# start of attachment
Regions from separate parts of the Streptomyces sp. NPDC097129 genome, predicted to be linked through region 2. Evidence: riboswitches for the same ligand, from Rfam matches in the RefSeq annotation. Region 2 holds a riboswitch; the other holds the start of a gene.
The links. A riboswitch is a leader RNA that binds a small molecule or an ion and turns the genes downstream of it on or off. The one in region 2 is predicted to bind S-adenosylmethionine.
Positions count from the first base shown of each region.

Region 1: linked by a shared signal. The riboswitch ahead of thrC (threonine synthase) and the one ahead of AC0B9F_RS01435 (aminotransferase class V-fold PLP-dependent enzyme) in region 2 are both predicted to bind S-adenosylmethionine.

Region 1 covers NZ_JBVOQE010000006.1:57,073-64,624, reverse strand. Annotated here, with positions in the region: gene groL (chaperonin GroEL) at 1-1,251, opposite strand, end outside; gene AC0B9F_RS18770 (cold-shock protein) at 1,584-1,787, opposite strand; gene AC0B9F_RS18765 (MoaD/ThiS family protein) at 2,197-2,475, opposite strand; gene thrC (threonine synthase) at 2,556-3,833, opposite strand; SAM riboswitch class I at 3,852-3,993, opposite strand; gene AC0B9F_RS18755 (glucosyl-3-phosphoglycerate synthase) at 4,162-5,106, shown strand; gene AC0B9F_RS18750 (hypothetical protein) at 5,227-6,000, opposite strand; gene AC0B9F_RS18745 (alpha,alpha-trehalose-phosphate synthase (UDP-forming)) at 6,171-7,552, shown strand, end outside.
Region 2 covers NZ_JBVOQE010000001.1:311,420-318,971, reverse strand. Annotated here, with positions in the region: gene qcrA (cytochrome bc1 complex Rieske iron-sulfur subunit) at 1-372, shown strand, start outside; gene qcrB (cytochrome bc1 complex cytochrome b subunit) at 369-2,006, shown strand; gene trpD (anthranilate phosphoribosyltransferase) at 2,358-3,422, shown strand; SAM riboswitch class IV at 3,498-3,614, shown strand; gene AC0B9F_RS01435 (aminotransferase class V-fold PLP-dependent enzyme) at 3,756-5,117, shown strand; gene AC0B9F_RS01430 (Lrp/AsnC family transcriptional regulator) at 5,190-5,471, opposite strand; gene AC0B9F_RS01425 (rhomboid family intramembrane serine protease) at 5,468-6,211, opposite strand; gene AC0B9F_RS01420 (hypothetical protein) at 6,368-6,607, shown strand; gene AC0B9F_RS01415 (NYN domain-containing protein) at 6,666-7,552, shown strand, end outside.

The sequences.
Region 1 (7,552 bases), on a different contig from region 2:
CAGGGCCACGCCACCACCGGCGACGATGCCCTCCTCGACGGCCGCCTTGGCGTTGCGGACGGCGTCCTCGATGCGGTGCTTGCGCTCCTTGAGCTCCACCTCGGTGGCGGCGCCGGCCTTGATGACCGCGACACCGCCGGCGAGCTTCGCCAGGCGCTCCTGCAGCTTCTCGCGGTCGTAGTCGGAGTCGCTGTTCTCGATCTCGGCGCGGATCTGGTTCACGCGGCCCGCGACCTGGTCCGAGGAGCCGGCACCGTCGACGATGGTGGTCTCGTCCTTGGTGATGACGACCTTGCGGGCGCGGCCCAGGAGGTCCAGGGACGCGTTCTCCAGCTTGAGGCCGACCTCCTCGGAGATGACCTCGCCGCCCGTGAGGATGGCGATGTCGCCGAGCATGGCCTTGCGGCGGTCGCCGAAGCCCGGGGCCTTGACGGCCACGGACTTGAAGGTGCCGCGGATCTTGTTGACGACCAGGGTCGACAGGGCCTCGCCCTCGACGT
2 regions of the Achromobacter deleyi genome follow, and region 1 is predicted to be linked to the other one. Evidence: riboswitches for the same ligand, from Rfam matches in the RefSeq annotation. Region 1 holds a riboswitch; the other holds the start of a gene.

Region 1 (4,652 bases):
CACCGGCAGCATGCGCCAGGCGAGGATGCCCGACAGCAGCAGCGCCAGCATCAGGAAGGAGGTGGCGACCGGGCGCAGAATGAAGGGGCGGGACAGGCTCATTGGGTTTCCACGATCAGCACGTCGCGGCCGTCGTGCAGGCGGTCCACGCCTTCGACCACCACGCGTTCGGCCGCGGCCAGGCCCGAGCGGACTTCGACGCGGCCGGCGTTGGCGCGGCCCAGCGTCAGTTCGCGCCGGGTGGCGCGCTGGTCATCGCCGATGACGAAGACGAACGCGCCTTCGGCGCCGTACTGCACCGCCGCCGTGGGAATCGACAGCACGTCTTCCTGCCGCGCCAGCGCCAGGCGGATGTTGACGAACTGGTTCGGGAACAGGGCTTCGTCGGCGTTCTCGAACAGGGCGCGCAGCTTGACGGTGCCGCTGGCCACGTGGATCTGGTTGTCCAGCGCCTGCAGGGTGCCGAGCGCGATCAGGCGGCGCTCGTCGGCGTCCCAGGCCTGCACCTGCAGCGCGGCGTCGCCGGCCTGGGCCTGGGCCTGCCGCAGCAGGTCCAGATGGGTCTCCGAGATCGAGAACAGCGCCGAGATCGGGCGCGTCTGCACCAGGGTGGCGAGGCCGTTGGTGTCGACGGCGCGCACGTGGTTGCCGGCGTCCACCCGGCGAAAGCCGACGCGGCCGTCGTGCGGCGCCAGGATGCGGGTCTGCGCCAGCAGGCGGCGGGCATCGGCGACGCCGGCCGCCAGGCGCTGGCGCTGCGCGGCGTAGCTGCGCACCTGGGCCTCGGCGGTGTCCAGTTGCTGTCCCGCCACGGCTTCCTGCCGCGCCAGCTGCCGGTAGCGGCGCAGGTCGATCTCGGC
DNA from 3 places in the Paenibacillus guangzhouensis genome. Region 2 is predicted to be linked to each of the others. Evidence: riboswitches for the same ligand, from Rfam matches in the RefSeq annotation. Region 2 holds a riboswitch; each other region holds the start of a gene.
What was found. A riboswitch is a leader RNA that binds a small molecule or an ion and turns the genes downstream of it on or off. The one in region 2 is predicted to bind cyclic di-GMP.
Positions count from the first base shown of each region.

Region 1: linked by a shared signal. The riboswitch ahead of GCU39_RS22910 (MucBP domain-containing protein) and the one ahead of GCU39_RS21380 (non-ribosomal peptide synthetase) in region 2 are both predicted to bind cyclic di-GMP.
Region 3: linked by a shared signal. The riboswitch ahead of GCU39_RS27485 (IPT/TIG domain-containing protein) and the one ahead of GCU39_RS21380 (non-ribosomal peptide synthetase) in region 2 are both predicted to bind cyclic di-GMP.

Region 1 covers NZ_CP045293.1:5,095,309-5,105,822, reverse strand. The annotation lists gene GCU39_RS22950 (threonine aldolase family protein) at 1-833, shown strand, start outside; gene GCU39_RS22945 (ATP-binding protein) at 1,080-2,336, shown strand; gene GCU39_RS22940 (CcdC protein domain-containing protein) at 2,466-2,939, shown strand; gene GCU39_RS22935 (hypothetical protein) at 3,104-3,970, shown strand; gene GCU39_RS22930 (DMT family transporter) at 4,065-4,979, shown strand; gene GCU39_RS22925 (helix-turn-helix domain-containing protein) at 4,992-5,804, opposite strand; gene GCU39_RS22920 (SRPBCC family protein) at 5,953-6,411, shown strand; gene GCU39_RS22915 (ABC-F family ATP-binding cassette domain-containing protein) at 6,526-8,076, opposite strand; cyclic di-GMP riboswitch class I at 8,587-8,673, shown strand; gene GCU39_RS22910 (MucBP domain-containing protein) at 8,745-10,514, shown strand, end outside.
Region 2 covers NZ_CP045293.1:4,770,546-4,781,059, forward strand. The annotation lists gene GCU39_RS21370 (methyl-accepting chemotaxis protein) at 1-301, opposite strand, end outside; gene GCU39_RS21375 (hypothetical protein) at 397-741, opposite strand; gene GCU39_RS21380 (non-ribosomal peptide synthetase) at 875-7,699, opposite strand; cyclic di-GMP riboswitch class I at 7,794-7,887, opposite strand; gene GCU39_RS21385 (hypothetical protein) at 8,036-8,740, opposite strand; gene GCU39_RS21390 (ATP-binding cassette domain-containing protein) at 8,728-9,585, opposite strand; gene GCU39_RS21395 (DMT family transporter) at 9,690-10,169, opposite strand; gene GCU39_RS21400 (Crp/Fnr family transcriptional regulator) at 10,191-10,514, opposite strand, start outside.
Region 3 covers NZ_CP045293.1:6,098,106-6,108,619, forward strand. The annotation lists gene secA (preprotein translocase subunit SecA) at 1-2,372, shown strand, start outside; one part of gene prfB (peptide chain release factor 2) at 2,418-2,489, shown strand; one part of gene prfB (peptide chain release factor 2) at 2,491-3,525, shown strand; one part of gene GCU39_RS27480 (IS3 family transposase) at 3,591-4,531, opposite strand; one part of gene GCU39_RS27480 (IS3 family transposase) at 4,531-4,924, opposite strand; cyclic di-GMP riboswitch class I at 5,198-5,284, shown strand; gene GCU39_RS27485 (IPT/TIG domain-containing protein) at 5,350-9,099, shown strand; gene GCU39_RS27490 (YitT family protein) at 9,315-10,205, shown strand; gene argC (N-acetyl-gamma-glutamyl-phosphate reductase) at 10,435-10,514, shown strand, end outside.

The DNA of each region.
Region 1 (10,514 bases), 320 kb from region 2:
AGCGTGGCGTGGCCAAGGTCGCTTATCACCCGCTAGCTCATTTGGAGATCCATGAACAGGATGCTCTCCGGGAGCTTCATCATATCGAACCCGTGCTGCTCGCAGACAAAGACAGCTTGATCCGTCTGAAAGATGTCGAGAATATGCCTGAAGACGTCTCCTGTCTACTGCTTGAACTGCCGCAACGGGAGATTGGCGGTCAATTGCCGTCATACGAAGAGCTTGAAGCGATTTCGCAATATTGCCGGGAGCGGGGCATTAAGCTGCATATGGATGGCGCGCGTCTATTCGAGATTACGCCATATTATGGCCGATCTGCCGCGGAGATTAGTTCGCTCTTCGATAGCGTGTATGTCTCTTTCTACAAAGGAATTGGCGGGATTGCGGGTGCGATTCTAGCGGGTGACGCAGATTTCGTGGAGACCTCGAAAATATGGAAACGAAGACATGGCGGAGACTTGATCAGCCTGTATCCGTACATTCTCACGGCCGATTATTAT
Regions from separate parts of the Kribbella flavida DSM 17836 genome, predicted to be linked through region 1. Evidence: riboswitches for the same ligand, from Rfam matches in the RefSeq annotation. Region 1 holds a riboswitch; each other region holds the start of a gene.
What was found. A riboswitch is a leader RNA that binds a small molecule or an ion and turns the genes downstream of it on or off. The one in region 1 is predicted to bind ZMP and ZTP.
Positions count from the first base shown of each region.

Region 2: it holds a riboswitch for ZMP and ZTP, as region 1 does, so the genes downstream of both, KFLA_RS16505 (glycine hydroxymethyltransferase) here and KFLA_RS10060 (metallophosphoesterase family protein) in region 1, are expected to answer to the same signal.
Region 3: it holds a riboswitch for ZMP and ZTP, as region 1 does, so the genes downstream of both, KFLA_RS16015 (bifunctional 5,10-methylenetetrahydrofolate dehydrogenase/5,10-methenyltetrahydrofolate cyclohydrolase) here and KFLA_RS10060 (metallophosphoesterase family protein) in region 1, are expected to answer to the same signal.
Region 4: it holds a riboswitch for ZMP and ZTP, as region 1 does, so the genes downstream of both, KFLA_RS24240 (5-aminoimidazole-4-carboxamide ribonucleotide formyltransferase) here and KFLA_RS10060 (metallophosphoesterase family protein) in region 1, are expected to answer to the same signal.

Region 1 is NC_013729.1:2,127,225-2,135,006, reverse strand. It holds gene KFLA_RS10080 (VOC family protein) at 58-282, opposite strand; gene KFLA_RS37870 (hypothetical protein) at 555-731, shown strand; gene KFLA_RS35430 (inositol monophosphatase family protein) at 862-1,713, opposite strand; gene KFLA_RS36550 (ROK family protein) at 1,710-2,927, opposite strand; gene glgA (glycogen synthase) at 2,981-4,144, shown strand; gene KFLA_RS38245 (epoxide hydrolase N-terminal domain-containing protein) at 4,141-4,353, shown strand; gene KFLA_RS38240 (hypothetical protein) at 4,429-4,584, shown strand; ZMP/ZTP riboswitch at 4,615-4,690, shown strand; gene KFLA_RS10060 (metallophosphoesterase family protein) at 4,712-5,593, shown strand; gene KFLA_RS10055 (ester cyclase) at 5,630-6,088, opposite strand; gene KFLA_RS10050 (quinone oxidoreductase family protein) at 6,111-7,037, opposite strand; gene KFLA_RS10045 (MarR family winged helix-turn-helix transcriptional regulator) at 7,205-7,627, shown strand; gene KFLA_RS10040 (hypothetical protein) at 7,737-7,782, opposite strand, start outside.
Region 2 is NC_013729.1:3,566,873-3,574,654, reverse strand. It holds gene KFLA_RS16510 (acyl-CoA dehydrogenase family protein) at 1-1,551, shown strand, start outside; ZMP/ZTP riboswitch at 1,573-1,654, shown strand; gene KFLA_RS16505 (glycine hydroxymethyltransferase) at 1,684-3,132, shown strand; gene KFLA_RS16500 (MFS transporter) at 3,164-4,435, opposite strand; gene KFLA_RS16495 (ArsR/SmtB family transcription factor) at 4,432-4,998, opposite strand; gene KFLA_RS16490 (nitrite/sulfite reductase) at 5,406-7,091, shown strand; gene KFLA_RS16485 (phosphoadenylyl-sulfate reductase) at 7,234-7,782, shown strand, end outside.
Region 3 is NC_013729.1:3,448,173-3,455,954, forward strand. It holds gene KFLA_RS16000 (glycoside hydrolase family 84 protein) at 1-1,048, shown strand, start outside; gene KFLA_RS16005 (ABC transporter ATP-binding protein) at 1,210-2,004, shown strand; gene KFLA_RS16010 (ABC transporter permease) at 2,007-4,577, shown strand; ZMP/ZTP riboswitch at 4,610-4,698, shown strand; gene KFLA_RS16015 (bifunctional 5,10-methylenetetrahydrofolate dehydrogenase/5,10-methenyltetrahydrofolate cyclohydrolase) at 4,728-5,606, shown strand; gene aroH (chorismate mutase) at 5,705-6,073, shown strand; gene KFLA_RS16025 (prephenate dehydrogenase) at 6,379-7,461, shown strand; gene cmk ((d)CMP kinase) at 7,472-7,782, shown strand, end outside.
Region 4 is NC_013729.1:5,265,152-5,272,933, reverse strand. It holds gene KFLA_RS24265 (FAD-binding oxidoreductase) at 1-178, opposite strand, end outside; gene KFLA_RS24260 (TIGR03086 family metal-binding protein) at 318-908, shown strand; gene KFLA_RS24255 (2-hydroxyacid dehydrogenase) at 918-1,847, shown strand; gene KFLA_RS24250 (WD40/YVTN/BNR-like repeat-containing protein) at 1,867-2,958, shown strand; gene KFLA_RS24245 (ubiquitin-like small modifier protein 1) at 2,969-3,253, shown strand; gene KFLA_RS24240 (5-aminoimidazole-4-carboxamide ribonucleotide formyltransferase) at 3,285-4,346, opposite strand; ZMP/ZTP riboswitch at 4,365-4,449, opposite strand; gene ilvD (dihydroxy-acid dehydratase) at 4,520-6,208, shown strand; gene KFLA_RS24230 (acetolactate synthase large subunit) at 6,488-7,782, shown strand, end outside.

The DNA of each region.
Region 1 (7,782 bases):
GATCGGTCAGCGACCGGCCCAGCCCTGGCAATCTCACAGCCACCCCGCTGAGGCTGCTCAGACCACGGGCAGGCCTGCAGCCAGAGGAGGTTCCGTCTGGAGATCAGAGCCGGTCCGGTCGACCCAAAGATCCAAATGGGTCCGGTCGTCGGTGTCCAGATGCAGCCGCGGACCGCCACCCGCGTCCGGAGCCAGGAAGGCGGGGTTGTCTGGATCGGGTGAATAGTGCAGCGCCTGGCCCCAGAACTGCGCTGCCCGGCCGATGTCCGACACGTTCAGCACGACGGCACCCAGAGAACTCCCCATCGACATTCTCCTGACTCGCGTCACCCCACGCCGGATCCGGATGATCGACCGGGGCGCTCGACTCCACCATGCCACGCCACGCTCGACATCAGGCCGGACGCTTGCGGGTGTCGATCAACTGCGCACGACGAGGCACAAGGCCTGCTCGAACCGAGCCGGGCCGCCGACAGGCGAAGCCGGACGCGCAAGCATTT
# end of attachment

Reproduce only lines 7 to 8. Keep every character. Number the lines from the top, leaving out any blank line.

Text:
The sequences.
Region 1 (7,552 bases), on a different contig from region 2: